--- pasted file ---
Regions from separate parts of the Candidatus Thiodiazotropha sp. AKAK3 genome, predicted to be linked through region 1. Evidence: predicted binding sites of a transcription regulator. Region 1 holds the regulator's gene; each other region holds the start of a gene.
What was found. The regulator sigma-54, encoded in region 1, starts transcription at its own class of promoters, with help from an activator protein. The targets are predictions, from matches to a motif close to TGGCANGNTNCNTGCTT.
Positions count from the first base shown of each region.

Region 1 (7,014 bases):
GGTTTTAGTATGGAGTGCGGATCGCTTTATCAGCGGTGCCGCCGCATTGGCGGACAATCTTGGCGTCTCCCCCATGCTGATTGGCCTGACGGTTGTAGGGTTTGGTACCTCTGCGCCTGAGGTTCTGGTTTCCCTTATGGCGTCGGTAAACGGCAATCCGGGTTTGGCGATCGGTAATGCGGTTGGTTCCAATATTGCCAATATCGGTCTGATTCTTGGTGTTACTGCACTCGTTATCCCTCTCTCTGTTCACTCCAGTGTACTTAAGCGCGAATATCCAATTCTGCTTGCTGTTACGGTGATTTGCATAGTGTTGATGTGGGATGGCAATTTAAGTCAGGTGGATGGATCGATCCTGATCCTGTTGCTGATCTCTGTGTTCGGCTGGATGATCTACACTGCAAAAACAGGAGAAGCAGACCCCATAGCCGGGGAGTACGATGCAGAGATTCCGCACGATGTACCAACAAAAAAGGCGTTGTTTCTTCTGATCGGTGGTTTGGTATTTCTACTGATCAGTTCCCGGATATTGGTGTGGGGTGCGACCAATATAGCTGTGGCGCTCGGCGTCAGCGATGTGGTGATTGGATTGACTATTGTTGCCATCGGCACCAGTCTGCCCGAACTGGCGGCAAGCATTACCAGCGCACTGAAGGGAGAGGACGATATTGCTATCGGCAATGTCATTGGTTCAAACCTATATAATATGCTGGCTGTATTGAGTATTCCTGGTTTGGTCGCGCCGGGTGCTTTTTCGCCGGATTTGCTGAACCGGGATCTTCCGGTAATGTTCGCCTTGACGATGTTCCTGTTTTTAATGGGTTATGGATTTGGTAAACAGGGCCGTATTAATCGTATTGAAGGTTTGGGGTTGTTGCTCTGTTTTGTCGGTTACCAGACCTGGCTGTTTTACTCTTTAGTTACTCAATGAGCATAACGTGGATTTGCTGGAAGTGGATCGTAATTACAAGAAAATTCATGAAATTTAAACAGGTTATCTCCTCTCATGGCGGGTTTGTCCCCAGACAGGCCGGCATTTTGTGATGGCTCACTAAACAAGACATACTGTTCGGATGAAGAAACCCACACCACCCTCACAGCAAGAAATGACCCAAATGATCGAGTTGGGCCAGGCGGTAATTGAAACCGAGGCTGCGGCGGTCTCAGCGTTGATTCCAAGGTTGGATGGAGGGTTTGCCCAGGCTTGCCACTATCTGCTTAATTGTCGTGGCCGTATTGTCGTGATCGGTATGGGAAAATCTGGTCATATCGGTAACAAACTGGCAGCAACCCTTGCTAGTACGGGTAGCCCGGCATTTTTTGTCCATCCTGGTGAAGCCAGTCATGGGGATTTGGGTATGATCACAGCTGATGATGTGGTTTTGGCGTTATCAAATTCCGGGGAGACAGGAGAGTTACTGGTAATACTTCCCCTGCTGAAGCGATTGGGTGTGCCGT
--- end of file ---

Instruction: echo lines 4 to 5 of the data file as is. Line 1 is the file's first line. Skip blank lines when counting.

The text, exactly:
Region 1 (7,014 bases):
GGTTTTAGTATGGAGTGCGGATCGCTTTATCAGCGGTGCCGCCGCATTGGCGGACAATCTTGGCGTCTCCCCCATGCTGATTGGCCTGACGGTTGTAGGGTTTGGTACCTCTGCGCCTGAGGTTCTGGTTTCCCTTATGGCGTCGGTAAACGGCAATCCGGGTTTGGCGATCGGTAATGCGGTTGGTTCCAATATTGCCAATATCGGTCTGATTCTTGGTGTTACTGCACTCGTTATCCCTCTCTCTGTTCACTCCAGTGTACTTAAGCGCGAATATCCAATTCTGCTTGCTGTTACGGTGATTTGCATAGTGTTGATGTGGGATGGCAATTTAAGTCAGGTGGATGGATCGATCCTGATCCTGTTGCTGATCTCTGTGTTCGGCTGGATGATCTACACTGCAAAAACAGGAGAAGCAGACCCCATAGCCGGGGAGTACGATGCAGAGATTCCGCACGATGTACCAACAAAAAAGGCGTTGTTTCTTCTGATCGGTGGTTTGGTATTTCTACTGATCAGTTCCCGGATATTGGTGTGGGGTGCGACCAATATAGCTGTGGCGCTCGGCGTCAGCGATGTGGTGATTGGATTGACTATTGTTGCCATCGGCACCAGTCTGCCCGAACTGGCGGCAAGCATTACCAGCGCACTGAAGGGAGAGGACGATATTGCTATCGGCAATGTCATTGGTTCAAACCTATATAATATGCTGGCTGTATTGAGTATTCCTGGTTTGGTCGCGCCGGGTGCTTTTTCGCCGGATTTGCTGAACCGGGATCTTCCGGTAATGTTCGCCTTGACGATGTTCCTGTTTTTAATGGGTTATGGATTTGGTAAACAGGGCCGTATTAATCGTATTGAAGGTTTGGGGTTGTTGCTCTGTTTTGTCGGTTACCAGACCTGGCTGTTTTACTCTTTAGTTACTCAATGAGCATAACGTGGATTTGCTGGAAGTGGATCGTAATTACAAGAAAATTCATGAAATTTAAACAGGTTATCTCCTCTCATGGCGGGTTTGTCCCCAGACAGGCCGGCATTTTGTGATGGCTCACTAAACAAGACATACTGTTCGGATGAAGAAACCCACACCACCCTCACAGCAAGAAATGACCCAAATGATCGAGTTGGGCCAGGCGGTAATTGAAACCGAGGCTGCGGCGGTCTCAGCGTTGATTCCAAGGTTGGATGGAGGGTTTGCCCAGGCTTGCCACTATCTGCTTAATTGTCGTGGCCGTATTGTCGTGATCGGTATGGGAAAATCTGGTCATATCGGTAACAAACTGGCAGCAACCCTTGCTAGTACGGGTAGCCCGGCATTTTTTGTCCATCCTGGTGAAGCCAGTCATGGGGATTTGGGTATGATCACAGCTGATGATGTGGTTTTGGCGTTATCAAATTCCGGGGAGACAGGAGAGTTACTGGTAATACTTCCCCTGCTGAAGCGATTGGGTGTGCCGT